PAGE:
Johannesburg – South Africa and the United States are painstakingly inching towards a resolution of their protracted trade dispute over US meat imports which is threatening South Africa’s access to the US market.
But the government’s draft legislation to force foreigners to sell off their majority shares in private security companies is now posing a bigger threat to South Africa’s continued participation in the African Growth and Opportunity Act (Agoa) and even to potential loans from the World Bank and International Monetary Fund.
On Monday economist Roelof Botha of the Gordon Institute of Business Science (BIGS) said at the South African Chamber of Commerce and Industry (SACCI) in Johannesburg that the security legislation could knock R133,4 billion off South Africa’s GDP, R52 billion off tax revenue and cost about 850,000 formal and informal jobs.
Those would be the effects of the act discouraging foreign investment, losing South Africa’s duty-free access to the lucrative US market through Agoa and likely provoking trade retaliation from US and European countries.
The Private Security Industry Regulation Amendment Act has been passed by both houses of Parliament but it has been sitting on President Jacob Zuma’s desk unsigned for seven months because of the huge controversy surrounding its Section 20 (d).
That would force foreign private security firms to sell at least 51 percent of their firms to South Africans. Pretoria says foreign ownership is a threat to national security, a claim the firms scoff at.
US officials have warned that if Section 20(d) is not removed, the US government would very likely deem that South Africa is expropriating US property.
That would automatically disqualify South Africa from continued participation in Agoa and would also oblige US representatives on the IMF and World Bank to veto any loans from those international financial institutions to South Africa.
In 2010, US support was vital to South Africa in securing a USD3.75 billion loan for its Medupi coal-fired power station.
Dropping Section 20(d) is one of four demands which the US is making before it will allow South Africa to continue enjoying its very lucrative Agoa benefits, especially the export of cars.
The other three demands are for greater access for US chicken, beef and pork imports in South Africa which have been banned for up to 15 years, mainly on health grounds.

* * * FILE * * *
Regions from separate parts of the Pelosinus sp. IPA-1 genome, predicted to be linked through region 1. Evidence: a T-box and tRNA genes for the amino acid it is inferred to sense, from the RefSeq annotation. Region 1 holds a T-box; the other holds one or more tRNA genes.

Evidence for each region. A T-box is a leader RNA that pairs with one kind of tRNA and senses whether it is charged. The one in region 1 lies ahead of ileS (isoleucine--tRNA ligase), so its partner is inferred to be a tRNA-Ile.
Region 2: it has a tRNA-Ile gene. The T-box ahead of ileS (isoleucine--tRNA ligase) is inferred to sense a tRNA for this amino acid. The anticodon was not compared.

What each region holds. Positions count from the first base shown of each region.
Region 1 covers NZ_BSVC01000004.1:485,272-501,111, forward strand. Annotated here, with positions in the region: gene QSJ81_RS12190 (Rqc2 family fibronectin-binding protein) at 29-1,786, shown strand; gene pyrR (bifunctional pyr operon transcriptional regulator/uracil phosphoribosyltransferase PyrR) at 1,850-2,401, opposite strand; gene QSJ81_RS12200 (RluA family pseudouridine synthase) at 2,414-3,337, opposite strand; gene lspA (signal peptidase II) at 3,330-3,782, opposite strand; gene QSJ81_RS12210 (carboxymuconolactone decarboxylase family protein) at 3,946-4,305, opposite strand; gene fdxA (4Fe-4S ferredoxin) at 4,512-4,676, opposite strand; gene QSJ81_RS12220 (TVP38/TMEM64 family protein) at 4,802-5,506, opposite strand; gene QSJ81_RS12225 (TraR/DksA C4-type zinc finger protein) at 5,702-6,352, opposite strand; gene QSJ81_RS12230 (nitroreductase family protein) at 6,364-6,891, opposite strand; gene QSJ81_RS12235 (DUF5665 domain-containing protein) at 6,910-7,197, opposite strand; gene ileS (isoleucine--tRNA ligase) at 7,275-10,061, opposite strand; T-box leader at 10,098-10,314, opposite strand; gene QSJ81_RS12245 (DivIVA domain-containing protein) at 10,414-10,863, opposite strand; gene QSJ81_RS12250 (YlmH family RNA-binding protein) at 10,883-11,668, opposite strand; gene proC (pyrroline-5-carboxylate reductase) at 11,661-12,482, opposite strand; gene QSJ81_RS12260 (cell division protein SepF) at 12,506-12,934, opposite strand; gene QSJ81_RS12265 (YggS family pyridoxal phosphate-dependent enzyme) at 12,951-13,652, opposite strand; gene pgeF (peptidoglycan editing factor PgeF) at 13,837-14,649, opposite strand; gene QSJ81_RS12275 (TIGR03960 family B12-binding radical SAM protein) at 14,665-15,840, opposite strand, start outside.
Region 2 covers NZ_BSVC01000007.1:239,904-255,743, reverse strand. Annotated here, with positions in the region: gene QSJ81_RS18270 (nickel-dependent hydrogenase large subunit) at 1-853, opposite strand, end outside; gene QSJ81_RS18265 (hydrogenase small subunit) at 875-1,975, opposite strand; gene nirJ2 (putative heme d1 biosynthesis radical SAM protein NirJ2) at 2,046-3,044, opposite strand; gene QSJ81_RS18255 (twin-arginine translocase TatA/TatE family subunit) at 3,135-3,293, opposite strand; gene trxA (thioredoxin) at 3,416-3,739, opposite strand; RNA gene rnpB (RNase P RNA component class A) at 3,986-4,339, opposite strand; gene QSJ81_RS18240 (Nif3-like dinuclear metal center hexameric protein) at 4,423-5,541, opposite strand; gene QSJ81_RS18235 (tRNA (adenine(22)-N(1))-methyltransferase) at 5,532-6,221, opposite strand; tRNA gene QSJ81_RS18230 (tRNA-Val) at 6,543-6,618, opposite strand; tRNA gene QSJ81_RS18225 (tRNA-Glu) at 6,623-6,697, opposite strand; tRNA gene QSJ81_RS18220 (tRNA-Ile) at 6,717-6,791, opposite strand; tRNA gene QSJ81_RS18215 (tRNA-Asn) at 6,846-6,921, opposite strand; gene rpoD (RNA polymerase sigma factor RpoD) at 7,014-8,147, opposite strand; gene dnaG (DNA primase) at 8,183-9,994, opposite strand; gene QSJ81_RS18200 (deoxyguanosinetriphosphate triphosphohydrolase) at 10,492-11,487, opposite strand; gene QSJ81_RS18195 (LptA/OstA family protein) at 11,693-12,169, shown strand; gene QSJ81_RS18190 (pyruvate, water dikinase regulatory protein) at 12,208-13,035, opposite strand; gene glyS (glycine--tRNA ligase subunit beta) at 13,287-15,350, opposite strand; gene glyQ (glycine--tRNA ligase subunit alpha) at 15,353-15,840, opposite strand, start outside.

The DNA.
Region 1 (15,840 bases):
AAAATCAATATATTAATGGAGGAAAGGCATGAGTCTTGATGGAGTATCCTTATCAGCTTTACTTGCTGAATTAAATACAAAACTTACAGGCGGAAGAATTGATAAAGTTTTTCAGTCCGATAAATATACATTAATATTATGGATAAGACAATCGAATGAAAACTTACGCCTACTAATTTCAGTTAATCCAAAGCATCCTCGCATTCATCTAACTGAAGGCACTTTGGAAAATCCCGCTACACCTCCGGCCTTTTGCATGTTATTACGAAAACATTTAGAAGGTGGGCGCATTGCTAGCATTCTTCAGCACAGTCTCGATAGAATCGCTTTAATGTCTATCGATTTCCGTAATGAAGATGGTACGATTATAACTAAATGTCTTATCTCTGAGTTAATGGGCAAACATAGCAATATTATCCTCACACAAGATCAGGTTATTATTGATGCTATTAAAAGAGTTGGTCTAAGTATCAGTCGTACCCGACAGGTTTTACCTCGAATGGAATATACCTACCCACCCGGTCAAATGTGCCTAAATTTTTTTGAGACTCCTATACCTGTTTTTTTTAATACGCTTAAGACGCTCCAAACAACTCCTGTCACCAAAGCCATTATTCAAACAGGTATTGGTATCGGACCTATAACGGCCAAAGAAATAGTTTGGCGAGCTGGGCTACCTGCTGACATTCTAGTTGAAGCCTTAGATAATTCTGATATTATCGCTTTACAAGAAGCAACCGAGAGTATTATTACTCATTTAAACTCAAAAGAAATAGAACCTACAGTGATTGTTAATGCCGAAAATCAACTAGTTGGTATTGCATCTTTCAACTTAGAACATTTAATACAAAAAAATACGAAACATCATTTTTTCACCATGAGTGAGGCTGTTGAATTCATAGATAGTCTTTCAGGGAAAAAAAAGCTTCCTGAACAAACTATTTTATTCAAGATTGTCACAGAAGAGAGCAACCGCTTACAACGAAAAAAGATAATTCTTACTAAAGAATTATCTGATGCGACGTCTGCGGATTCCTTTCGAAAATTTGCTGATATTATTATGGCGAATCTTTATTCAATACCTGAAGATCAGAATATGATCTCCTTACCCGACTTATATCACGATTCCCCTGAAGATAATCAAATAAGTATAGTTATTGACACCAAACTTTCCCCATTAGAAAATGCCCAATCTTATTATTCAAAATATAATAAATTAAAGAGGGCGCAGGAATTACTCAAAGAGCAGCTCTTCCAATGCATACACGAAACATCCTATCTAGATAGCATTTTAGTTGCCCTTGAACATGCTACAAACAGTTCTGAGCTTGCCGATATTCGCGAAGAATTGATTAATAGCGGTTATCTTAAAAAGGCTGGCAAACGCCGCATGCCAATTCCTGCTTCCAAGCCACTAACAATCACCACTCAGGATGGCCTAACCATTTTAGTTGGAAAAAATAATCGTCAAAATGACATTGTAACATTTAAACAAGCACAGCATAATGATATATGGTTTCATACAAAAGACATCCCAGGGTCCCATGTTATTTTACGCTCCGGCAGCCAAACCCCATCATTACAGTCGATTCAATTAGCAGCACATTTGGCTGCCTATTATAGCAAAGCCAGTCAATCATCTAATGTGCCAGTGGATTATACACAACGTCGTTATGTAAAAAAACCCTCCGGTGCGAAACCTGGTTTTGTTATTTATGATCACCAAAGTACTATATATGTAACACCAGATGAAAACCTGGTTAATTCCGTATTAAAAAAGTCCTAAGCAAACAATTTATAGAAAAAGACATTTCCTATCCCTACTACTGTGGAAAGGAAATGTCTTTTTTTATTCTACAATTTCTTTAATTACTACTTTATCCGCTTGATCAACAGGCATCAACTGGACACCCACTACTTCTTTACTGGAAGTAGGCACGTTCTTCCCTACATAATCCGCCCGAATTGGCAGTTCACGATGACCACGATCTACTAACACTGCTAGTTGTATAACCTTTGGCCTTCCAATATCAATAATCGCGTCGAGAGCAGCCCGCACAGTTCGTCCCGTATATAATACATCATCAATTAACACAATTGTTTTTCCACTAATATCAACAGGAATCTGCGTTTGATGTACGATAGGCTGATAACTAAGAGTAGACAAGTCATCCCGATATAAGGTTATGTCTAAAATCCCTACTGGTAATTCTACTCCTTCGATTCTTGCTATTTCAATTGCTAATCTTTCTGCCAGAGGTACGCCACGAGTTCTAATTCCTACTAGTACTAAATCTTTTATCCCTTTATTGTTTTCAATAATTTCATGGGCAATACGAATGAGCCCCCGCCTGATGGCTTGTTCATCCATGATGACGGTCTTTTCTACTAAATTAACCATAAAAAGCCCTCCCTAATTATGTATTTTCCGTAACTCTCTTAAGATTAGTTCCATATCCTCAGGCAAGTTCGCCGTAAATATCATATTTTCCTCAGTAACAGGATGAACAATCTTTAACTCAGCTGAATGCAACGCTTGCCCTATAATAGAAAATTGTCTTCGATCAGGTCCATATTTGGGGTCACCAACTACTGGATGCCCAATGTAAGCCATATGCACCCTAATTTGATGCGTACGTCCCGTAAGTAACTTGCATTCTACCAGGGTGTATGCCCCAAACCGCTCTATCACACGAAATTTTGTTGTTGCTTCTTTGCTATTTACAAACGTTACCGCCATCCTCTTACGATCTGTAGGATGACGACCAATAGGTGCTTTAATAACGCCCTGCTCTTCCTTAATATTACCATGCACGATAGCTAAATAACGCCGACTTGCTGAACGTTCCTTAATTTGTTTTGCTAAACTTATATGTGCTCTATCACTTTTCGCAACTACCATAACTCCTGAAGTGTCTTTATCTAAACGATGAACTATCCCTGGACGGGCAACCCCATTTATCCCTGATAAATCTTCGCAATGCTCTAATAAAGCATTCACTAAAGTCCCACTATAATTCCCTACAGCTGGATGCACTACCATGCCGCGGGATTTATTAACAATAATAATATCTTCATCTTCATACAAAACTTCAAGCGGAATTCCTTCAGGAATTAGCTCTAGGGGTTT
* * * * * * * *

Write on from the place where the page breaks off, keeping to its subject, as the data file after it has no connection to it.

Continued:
Earlier this year the US Congress passed legislation to extend Agoa, which is expiring this year, for another ten years. But it specifically made South Africa’s continued participation conditional on the country agreeing to make concessions on the four issues by a September 30 deadline.
Though this deadline has passed, an agreement between veterinarian experts from both sides at a meeting in Pretoria last month, seems to have pushed out the deadline until at least October 15.
That was the date they set each other for a final agreement on allowing a quota of 65,000 tonnes of US poultry into South Africa. The quota was agreed on in June but South Africa continued to cite outbreaks of avian flu in the US as a reason to block the imports.
Now Pretoria has agreed in principle to “regionalise” the poultry imports, by accepting US poultry from states where there is no avian flu.
Officials say South Africa has also backed off its earlier demand that its inspectors should be allowed to visit all US beef facilities to ensure none are contaminated with mad cow disease. It has agreed to be more selective.
The US says it has been declared free of the disease already by the World Animal Health Organisation OIE anyway.
And officials add that the two sides were also close to agreeing on a health certificate to allow some cuts of US pork into South Africa, after processing to avoid diseases risk.
US sources say that despite the narrowing of differences, bureaucratic procedures on the South African side are still causing long delays. They now hope the first US poultry imports will arrive before the end of the year.
Still, the meat threat to South Africa’s Agoa benefits seems to be fading. But if Zuma signs the security act into law as it now stands, all that will change.
via : iol